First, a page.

Spain is suffering from similar mistakes. Before the crisis, its government invested in renewable energies, bioengineering and infrastructure but in the process, probably destroyed more jobs in traditional industries than it created. Homeownership was heavily subsidized like in Britain and the United States, leaving people today with gargantuan debts that they’re unlikely to ever be able to pay back. Banks are naturally cautious about lending money and anxious about the prospect of losing even more if their loans to sovereign states aren’t fully repaid.
It’s no coincidence that in all of these countries, socialists have been in government throughout their recessions. In the immediate aftermath of the 2008 financial shock, they attempted the very Keynesian stimulus measures that Krugman at the time proposed.
In Spain, government spending already amounted to nearly 40 percent of GDP in the years preceding the downturn. Its stimulus provided for public works investments, support of the auto industry and increased social benefits. Yet one in five Spaniards remains unemployed today. For all the money that their government poured into the economy, the country did not recover.
What is Paul Krugman recommending these countries do now? Spend more! he says. Whatever you do, don’t cut back. But what about the countries that have?
Krugman doesn’t mention in his column that fiscal prudence in Germany enabled a relatively quick and export driven recovery. He doesn’t mention Latvia where austerity brought on a dramatic 18 percent drop in GDP in 2009 but where growth and jobs are returning less than two years later. He doesn’t mention Slovakia which pushed through huge market reforms earlier this decade and opted for austerity in recent years. Like Germany, it has seen a rise in exports and enjoyed two consecutive quarters of growth while unemployment is decreasing. He doesn’t mention the Czech Republic where a conservative government is reining in public sector spending and confidence among business owners and consumers is high. Nor does Krugman mention countries as Austria, Finland and the Netherlands where fiscal restraint and a considerable dependence on demand from Germany is fueling growth.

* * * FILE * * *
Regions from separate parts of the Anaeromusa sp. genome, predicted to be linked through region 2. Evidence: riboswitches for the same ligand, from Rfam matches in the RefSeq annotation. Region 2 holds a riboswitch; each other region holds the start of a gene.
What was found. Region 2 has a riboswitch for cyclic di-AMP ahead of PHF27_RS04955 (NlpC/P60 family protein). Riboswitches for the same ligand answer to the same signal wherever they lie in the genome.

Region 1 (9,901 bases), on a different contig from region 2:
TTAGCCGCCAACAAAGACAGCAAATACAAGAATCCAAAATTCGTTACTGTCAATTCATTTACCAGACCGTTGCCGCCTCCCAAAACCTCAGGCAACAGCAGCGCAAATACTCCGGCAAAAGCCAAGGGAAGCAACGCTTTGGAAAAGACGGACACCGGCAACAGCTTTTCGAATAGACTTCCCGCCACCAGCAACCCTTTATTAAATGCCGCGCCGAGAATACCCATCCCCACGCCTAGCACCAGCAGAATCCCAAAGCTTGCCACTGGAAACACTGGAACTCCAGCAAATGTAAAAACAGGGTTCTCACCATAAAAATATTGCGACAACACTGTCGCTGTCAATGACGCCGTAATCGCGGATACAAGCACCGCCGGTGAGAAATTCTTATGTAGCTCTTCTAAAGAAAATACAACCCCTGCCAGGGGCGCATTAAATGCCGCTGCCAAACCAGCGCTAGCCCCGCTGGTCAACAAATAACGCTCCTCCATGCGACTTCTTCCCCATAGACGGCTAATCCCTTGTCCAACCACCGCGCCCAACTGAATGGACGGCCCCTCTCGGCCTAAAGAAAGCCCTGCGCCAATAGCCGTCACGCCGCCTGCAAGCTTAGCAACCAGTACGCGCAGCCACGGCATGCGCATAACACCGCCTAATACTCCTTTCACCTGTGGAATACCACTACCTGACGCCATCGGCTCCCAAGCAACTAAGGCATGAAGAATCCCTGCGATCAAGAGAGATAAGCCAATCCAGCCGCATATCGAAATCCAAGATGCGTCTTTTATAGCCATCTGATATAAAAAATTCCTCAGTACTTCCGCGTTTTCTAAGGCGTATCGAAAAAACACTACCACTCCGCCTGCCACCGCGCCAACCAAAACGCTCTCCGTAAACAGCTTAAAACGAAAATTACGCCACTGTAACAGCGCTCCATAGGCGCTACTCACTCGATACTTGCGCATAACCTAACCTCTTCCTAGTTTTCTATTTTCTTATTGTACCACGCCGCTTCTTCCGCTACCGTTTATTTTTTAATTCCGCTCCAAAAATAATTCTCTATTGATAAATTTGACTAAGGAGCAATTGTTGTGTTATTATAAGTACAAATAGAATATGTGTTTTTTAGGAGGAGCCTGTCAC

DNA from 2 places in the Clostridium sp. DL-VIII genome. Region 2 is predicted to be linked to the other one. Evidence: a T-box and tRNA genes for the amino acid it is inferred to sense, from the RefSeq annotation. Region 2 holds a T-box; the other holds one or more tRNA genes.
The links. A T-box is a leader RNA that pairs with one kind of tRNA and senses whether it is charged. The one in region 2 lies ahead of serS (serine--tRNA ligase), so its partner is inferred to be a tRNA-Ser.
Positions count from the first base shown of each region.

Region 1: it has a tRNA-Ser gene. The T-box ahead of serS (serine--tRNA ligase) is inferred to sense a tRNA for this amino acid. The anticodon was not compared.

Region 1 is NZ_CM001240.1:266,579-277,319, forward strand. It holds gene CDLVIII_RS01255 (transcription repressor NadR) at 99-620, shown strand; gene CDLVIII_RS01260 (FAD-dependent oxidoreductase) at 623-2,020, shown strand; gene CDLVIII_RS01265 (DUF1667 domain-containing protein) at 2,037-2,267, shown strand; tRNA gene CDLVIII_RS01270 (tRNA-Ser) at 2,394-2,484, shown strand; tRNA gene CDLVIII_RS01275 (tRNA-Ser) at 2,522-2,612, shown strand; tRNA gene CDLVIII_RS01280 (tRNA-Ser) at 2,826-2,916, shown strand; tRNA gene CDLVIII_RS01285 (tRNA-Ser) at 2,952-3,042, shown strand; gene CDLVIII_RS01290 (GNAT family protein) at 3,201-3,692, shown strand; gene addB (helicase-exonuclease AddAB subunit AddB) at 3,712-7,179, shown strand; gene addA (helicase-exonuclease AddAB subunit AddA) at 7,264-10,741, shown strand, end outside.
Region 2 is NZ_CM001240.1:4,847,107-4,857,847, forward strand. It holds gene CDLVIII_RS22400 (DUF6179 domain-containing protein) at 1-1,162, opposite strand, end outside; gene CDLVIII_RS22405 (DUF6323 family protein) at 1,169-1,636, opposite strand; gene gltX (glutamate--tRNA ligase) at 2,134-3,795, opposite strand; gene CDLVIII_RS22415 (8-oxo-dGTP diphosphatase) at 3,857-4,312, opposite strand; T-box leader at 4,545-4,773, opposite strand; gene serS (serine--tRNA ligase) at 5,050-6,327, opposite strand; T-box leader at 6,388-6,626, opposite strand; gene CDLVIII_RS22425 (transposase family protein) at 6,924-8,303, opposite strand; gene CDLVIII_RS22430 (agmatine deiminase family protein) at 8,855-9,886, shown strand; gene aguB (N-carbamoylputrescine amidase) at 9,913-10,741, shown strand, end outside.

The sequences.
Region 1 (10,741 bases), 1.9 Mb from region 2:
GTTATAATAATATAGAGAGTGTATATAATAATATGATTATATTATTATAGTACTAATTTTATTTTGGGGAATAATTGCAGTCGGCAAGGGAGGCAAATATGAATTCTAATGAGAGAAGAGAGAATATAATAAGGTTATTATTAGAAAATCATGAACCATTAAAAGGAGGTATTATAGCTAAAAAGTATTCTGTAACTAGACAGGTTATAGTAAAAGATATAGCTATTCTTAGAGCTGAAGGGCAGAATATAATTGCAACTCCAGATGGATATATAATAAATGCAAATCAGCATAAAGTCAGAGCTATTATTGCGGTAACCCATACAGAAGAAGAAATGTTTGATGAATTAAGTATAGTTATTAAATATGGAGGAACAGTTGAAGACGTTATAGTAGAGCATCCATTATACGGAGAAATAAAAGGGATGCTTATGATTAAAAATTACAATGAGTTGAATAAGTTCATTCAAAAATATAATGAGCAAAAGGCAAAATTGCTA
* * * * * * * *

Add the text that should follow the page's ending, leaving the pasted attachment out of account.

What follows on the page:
Finally, Krugman fails to consider lessons of austerity from the past, including Mexico during the 1980s and East Asia during the late 1990s, where each time international rescue efforts were conditioned on spending cuts and liberalizations that helped nations recover from terrible crises within just a few years.
Perhaps the most striking example of nation mired in recession and faced with the choice whether to spend or to cut was Britain during the 1970s though. There and then, Margaret Thatcher proved Krugman wrong. Despite hundreds of economists who told her that austerity would deepen the nation’s recession, Thatcher cut spending and privatized old, unprofitable industries held in government ownership for many decades. By the end of her prime ministership, Britain was back on a path for growth. It was “heartless” and “unsocial” and unpopular but it worked.